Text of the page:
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View Full Version : Stick shift driving's extinction is no fun



thedrifter
04-25-09, 09:54 AM
Bob Bestler | Stick shift driving's extinction is no fun
Bob Bestler - For The Sun News

According to a story this week in The Sun News, stick shifts are going the way of black-and-white TV and fast becoming the dinosaurs of the auto industry.

I guess that makes me something of a dinosaur, too.

I learned to drive a stick shift automobile - a 1941 Dodge, as I recall - and I confess that mastering the intricate timing of clutch and accelerator was no easy feat.

I failed my first driver's test because I could not negotiate the clutch and gas pedal while trying to parallel park.

That was in the mid-'50s and most of my friends were learning on newer models with automatic shifts. Not many failed their driver's test, of course.

To me, a car with an automatic transmission seemed like a toy for grown-ups. All you have to do is steer? Where's the fun in that?

I'm not sure younger people today even realize that all cars once had clutches - and that you had to let the clutch out at the same time you stepped on the gas pedal. Dare I tell them that their favorite NASCAR driver knows exactly what I mean?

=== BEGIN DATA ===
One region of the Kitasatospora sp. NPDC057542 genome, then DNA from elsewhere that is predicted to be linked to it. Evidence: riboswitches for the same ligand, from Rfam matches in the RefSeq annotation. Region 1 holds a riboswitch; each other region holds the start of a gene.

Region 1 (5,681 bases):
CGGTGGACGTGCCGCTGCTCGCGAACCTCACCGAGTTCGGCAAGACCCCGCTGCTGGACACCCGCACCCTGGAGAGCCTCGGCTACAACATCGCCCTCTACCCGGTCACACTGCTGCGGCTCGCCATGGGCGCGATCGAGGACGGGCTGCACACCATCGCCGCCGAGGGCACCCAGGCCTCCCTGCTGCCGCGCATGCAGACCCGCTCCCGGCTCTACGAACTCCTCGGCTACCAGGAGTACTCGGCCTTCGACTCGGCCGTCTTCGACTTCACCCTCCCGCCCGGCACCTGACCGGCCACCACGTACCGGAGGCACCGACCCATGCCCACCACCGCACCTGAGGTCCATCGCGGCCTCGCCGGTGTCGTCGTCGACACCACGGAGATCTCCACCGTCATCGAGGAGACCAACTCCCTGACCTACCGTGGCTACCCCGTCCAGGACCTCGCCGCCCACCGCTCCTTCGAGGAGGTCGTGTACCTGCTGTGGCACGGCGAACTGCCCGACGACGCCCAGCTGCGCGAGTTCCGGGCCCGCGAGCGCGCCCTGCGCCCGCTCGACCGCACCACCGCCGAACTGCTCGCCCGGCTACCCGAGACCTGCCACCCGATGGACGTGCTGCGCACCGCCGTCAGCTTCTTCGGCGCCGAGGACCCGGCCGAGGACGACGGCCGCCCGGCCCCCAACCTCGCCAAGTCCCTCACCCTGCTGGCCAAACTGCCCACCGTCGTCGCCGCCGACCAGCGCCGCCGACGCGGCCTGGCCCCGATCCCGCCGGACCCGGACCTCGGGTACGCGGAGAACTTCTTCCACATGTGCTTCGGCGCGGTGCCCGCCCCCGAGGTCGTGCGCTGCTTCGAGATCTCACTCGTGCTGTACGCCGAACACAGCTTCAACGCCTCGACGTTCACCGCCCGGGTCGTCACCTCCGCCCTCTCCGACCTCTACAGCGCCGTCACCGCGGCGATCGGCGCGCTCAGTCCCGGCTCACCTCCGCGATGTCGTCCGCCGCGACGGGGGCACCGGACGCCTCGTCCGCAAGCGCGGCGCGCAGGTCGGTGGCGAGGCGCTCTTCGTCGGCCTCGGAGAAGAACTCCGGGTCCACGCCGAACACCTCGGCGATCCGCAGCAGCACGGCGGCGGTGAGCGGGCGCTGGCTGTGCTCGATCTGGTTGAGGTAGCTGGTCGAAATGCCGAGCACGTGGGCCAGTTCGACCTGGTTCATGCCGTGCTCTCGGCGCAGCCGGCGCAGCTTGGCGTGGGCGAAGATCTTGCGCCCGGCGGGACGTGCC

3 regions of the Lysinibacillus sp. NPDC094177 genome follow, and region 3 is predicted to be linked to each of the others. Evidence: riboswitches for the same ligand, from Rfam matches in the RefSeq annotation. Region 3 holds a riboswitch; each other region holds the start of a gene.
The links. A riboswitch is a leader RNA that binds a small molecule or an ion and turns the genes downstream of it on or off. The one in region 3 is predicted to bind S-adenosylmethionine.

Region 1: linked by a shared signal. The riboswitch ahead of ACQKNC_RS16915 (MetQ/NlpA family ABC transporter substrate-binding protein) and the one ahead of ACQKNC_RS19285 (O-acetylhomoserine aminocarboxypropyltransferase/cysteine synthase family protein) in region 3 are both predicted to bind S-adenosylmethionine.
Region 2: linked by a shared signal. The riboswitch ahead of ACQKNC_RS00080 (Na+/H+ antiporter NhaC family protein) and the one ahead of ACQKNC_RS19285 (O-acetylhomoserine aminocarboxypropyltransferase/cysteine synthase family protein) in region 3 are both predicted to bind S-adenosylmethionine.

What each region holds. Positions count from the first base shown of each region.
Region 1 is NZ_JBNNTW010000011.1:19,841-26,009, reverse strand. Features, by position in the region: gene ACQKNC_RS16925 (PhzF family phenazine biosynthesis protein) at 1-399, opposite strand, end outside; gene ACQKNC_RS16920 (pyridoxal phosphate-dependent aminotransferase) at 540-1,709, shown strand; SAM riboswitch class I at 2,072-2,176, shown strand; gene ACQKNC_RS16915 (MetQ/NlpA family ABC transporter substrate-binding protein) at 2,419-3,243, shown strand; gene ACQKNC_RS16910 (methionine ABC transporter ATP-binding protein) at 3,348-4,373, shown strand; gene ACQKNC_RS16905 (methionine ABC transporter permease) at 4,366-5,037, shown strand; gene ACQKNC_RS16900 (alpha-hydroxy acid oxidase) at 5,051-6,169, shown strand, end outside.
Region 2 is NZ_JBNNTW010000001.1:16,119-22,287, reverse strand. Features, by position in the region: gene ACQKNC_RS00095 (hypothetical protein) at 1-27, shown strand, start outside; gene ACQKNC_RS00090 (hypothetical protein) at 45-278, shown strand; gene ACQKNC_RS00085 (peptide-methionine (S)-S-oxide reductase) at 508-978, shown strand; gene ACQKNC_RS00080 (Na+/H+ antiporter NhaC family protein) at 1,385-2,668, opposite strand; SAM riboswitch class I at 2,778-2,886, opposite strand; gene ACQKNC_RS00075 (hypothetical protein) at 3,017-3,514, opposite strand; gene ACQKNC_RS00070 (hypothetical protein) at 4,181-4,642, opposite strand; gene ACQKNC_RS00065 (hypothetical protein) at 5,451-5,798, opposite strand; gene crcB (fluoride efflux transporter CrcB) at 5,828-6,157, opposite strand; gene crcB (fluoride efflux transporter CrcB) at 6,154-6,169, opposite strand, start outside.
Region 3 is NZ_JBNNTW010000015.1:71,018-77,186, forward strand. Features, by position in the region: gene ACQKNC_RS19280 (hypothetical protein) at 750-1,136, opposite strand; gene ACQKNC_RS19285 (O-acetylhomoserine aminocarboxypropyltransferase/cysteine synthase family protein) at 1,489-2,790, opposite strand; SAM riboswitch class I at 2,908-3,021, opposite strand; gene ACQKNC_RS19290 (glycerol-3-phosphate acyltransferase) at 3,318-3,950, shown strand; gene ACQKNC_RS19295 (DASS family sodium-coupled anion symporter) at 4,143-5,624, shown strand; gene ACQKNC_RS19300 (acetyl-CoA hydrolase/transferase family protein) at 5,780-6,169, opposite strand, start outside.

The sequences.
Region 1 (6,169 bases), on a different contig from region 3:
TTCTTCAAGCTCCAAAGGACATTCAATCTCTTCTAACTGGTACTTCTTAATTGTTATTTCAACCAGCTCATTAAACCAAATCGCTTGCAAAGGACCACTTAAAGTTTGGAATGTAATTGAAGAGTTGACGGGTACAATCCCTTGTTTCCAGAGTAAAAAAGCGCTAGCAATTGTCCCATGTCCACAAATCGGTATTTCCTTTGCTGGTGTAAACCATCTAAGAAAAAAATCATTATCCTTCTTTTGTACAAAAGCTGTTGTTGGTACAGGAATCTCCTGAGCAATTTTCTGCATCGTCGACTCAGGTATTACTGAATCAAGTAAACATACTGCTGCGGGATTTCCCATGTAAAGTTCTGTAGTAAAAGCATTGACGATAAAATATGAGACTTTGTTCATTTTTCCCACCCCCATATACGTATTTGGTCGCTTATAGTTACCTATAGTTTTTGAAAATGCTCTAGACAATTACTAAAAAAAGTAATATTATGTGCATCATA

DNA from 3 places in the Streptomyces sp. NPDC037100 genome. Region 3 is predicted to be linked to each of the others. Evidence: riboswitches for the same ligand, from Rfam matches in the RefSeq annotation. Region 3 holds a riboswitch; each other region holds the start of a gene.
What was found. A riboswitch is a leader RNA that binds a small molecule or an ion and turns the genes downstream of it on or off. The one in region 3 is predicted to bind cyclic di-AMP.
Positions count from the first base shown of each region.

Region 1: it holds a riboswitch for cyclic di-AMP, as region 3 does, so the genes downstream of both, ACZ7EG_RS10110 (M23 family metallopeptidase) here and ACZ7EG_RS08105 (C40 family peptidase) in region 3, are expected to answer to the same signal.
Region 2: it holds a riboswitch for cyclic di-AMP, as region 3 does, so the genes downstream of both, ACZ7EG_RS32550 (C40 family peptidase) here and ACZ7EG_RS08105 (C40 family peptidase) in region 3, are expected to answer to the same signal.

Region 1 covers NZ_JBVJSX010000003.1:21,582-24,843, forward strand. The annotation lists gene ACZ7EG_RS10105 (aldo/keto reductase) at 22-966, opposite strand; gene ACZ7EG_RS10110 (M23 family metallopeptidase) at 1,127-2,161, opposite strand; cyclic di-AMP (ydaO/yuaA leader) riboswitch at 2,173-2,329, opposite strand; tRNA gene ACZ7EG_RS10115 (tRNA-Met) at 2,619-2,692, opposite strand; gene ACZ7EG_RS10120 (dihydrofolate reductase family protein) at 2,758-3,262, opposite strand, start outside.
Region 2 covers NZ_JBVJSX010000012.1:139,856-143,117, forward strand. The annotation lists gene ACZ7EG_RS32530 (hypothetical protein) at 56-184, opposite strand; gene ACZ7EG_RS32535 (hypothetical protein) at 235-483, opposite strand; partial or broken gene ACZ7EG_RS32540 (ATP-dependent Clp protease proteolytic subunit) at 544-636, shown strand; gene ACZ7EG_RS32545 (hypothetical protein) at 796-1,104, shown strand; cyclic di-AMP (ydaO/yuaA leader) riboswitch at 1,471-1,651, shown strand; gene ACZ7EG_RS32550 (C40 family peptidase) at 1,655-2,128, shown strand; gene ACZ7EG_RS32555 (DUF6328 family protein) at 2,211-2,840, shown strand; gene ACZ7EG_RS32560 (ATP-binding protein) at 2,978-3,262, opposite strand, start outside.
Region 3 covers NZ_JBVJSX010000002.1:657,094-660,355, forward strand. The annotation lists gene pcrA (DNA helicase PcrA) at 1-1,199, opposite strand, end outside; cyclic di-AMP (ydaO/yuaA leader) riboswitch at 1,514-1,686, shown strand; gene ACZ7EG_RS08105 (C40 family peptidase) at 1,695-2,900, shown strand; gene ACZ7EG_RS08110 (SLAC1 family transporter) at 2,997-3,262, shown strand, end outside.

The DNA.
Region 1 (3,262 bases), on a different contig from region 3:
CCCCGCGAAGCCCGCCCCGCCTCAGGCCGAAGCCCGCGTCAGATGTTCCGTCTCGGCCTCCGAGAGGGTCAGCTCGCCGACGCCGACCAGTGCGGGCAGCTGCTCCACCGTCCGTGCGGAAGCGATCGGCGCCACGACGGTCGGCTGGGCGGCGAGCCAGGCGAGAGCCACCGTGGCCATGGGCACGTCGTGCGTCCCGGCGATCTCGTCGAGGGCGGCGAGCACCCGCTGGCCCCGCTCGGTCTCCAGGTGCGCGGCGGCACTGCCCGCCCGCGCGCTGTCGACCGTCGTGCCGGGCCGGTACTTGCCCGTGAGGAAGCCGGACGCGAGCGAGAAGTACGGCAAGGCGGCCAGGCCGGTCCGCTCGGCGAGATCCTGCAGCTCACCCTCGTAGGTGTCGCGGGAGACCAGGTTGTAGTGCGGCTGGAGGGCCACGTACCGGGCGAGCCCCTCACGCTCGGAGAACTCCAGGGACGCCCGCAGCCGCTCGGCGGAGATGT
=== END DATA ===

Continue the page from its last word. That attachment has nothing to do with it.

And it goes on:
Eventually I became an expert with the stick, able to peel out on command.

For a couple of months in the Marines, I had control of a Jeep because I was one of the few in my unit who could use the vehicle's stick shift. Driving around the base, delivering and picking up mail and envelopes - well, it was just another important part of the fight against godless Communism.

My wife is also a fan of the stick shift and for years we bought nothing else. It meant that all three of my kids learned to drive a stick shift, going through the same fits and starts and general angst that we once did.

Eventually, it became more and more difficult to find a stick shift and we had to resort to automatics - old people's cars, in my mind.

Today, I'm guessing it's almost impossible to find a stick shift without special ordering. Last year, according to The Sun News story, manual transmissions accounted for 7 percent of new car sales.

I've always deplored the trend. Stick shifts were generally less expensive than comparable models with automatic transmissions. They got better gas mileage and fixing them was easier and cheaper, especially in the days before electronic trouble-shooting. They also force drivers to keep their attention focused.

Frankly, I think one of our troubled auto companies could do worse than build and promote stick shifts as economical and cool - as cool, for instance, as the cars driven by Jimmy Johnson or Danica Patrick.
Contact BOB BESTLER at 222-7590 or bestler6@tds.net.

Ellie